I came to Casablanca for the sangria.

Main Stage at CasablancaOne of the awesome things about Antwerp is how much free or relatively inexpensive stuff there is going on in the summer. Everything from music festivals, circuses, pop up bars, outdoor film showings, children workshops, and dance performances. It’s truly wonderful and tonight I plan on taking full advantage of the available free entertainment.

We can hear the festival before we see it, as we wander the parking area trying to locate the exit. I would call it a parking lot, except that it’s more of a one-way maze-like area that the festival workers have designated as a place cars can park. However, it’s not long before we find our way out of the maze and after a quick purse search, we’re into the festival.

First order of business is to buy drink tickets. We search around the entrance and locate the ticket booth rather easily. I am a little impressed when I see that the drink tickets are just your typical carnival ride tickets, but plastic purple metallic discs with the Casablanca logo on them.

We enter the first tent we see to see what we’re in store for tonight. I did absolutely zero research on who was performing tonight at the festival in favor of attending and forming my opinion while there. The first act we come across doesn’t interest me for the music, but for the outfit the performers are wearing. There is a man in a navy military coat with a red top hat and two women in black playboy bunny looking outfits and white bow ties, but sans the ears. Being all of a 1.52m, I can’t see much of what they’re doing, but one of the women is showing off something.

“What are they doing? A magic show?” I ask my friend R. She shrugs and the man and women on stage disappear moments later before I can figure out what they were doing. I am definitely a bit more intrigued.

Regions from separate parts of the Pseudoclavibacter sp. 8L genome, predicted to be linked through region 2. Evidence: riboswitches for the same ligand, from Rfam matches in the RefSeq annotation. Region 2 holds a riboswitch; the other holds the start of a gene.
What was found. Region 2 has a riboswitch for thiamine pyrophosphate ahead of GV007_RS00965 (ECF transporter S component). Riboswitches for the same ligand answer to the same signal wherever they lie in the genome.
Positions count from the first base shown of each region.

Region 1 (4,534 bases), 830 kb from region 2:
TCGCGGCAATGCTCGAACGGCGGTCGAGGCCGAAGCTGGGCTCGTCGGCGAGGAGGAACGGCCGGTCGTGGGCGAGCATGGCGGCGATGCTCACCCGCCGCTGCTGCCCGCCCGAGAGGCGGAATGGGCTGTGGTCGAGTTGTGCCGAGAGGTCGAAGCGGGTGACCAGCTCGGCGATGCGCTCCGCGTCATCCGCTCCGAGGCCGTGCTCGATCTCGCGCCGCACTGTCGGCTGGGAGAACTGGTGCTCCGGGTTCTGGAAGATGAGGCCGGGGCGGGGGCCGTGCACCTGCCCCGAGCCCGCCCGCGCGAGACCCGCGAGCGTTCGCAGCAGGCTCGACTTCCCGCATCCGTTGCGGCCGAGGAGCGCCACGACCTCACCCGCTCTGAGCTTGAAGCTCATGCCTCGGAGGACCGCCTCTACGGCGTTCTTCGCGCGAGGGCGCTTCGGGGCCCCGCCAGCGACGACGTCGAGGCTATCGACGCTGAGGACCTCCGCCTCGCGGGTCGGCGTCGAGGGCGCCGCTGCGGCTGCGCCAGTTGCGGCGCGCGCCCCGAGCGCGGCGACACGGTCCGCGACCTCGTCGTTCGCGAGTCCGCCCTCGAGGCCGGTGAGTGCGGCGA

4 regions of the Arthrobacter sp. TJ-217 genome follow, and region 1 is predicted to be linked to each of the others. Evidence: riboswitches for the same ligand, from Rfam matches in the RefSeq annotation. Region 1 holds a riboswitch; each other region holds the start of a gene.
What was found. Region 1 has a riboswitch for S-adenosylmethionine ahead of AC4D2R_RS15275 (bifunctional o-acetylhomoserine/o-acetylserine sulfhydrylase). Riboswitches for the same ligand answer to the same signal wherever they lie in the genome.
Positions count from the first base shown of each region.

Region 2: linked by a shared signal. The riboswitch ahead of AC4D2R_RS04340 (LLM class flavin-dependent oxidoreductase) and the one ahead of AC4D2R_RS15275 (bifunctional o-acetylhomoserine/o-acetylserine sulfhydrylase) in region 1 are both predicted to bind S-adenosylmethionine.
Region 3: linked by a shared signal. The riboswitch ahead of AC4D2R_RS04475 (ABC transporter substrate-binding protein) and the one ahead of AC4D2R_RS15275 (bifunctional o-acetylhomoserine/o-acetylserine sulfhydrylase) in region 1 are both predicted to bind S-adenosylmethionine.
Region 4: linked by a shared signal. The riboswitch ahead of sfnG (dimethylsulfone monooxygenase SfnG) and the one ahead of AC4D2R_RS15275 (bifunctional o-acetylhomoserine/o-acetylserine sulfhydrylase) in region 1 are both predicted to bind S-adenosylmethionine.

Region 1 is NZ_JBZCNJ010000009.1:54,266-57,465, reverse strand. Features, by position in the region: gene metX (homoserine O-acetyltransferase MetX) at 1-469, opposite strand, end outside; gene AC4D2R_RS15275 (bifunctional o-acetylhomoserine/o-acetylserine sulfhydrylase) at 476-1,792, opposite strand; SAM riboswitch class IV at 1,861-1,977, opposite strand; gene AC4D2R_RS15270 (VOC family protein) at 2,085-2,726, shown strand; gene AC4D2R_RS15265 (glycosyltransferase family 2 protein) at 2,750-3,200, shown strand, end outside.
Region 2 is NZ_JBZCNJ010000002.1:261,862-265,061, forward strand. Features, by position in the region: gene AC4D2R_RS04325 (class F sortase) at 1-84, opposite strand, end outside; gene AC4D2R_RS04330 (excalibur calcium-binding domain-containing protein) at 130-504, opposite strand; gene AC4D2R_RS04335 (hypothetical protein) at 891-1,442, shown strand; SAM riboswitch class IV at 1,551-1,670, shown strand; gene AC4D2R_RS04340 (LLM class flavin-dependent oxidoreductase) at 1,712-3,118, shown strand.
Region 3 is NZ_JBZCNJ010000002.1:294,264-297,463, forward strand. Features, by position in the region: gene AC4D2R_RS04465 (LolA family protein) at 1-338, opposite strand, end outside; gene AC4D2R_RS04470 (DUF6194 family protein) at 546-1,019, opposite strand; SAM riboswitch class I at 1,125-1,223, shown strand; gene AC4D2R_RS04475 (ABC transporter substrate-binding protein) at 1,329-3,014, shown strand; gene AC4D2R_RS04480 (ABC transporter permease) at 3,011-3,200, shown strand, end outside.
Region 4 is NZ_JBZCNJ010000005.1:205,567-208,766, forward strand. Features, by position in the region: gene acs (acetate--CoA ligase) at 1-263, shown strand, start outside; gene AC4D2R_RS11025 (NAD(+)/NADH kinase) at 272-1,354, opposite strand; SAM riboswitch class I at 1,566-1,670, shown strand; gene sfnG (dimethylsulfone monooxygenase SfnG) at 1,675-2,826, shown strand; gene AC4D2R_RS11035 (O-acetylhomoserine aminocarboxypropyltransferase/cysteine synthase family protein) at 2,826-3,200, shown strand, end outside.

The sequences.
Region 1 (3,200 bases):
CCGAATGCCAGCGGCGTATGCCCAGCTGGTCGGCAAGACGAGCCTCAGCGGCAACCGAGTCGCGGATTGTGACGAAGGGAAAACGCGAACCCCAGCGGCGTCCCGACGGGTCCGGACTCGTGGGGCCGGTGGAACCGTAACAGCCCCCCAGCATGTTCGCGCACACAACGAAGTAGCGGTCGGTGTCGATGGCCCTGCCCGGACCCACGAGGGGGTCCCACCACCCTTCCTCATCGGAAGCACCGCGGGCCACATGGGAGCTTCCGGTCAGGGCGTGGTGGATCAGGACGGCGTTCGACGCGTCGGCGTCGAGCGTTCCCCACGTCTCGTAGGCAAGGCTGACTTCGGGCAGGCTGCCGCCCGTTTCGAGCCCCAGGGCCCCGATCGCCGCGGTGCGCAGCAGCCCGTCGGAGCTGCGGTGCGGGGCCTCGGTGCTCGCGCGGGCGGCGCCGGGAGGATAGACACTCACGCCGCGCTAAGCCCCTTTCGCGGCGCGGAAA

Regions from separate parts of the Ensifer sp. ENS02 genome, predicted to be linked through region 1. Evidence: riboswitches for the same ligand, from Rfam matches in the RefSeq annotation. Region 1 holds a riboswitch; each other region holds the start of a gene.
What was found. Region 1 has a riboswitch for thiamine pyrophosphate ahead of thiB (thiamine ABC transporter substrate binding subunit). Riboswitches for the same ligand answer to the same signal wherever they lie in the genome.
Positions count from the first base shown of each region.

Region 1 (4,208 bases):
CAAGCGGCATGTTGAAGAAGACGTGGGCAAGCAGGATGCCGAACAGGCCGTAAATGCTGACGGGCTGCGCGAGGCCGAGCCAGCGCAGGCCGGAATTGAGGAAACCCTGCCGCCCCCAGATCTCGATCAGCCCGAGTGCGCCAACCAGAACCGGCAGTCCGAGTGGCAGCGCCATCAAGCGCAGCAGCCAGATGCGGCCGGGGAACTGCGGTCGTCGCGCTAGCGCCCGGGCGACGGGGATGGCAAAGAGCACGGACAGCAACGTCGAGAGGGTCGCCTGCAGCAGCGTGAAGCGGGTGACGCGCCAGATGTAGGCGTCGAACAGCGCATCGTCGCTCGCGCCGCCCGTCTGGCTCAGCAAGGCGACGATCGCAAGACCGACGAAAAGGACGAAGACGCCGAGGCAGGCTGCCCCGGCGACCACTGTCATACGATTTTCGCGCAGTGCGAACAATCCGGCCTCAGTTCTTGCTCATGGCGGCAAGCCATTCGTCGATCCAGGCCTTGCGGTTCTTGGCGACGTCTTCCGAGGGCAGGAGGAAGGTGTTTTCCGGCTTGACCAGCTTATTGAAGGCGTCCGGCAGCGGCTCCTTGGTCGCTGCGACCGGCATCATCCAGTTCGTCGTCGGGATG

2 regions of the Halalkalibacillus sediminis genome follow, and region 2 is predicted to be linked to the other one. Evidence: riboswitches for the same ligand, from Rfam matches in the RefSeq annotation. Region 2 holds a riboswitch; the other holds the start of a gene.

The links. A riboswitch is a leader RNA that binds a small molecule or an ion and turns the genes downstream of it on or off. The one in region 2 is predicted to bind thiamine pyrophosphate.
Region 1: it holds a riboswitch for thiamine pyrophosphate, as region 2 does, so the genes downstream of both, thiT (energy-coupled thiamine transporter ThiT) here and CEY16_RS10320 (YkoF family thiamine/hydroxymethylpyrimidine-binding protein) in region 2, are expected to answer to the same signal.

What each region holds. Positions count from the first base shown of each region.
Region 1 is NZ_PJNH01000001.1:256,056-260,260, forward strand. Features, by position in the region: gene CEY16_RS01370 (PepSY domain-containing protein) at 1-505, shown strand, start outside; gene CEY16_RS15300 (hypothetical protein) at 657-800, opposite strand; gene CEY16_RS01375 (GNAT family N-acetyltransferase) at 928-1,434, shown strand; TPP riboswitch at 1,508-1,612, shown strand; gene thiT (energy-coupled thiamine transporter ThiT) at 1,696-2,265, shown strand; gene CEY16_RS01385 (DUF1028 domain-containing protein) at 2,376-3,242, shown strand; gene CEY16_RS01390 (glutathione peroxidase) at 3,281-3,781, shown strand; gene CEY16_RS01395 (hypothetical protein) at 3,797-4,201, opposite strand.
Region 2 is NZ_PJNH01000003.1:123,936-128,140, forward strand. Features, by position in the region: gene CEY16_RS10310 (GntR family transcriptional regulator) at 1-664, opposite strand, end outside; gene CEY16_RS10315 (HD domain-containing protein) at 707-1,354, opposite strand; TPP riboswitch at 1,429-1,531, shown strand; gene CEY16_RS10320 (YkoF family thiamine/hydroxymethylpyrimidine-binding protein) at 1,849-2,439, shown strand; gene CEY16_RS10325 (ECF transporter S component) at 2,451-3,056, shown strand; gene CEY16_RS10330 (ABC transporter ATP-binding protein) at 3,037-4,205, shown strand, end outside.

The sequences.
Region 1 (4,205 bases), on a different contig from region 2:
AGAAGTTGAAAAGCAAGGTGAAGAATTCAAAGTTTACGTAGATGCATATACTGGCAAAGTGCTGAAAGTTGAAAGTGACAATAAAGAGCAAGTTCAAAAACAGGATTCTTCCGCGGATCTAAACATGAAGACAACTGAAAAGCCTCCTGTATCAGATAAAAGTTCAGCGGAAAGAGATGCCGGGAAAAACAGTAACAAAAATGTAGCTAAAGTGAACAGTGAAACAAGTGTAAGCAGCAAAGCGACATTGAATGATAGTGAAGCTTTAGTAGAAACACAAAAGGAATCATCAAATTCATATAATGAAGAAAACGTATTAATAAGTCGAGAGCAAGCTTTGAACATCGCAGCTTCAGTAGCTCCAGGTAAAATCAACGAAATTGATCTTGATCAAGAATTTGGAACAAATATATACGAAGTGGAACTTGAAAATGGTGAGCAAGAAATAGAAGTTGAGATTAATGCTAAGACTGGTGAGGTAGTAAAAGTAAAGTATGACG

We decide to wander around and find the main stage, walking across the plastic cup tiled dirt. When we find it, the first thing I notice is the a large screen in the middle of the area, projecting what’s going on at the stage front for all those who aren’t close enough to the stage to see.  It strikes me as a bit odd, but we move closer to the music, and more importantly closer to the bar. The first act we come across at the main stage itself isn’t especially interesting, sort of your typical electronic club type music, but it’s got a decent rhythm and I find myself bouncing along.  I’ve had enough sangria to forgive almost any but the most heinous of musical sins, and simplicity isn’t one of them. We’re somewhere in the middle of the stage area, and it’s surprisingly not as packed as I was expecting it to be. The air is fragrant with a mixture of cigarette smokes, cloves, and weed.

A, Ri, Me, and R at CasablancaMy two Portuguese friends find us and we become a merry band of five as we wait for the second act to come on stage. It’s along the same vein as the first, but this artist layers familiar songs with a decent beat and we’re all dancing enjoying the night, the bass reverberating in our chests, stopping only to take another swig of a drink.

Eventually all the drinks catch up with us and we head for the bathroom. The area is a complete state of chaos. There is a line to get in, where you’re supposed to pay 1€ and  everyone is pushing forward. I imagine that it would be easy to slip by without paying, but I still manage to pass a euro under the glass and head in. R and I find a potter potty and we stake our claim in line, constantly getting jostled by the never ending stream of people. But we manage to get through the line and out back to the festival without being trampled on.

The bathroom area empties out into the another tent area, with other acts and we decide to round off our night here. Discobaar A Moeder is playing, a local Antwerp DJ duo, and I’ve been told they’re pretty good. They’re definitely living up to their reputation.

At about half past one o’clock, my husband suggests we start heading home. I convince him to give us fifteen more minutes. Twenty-five minutes later, R and I have locked arms, and Mr. Isinvar is holding my other hand as we meander on back through the parking lot maze to the car. A very successful evening, indeed.

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2 thoughts on “I came to Casablanca for the sangria.

  1. Hee hee, enjoyed this very much. I had no idea it was that late, I feel like from stumbling out of the horrible toilets to getting into the car took all of one minute.

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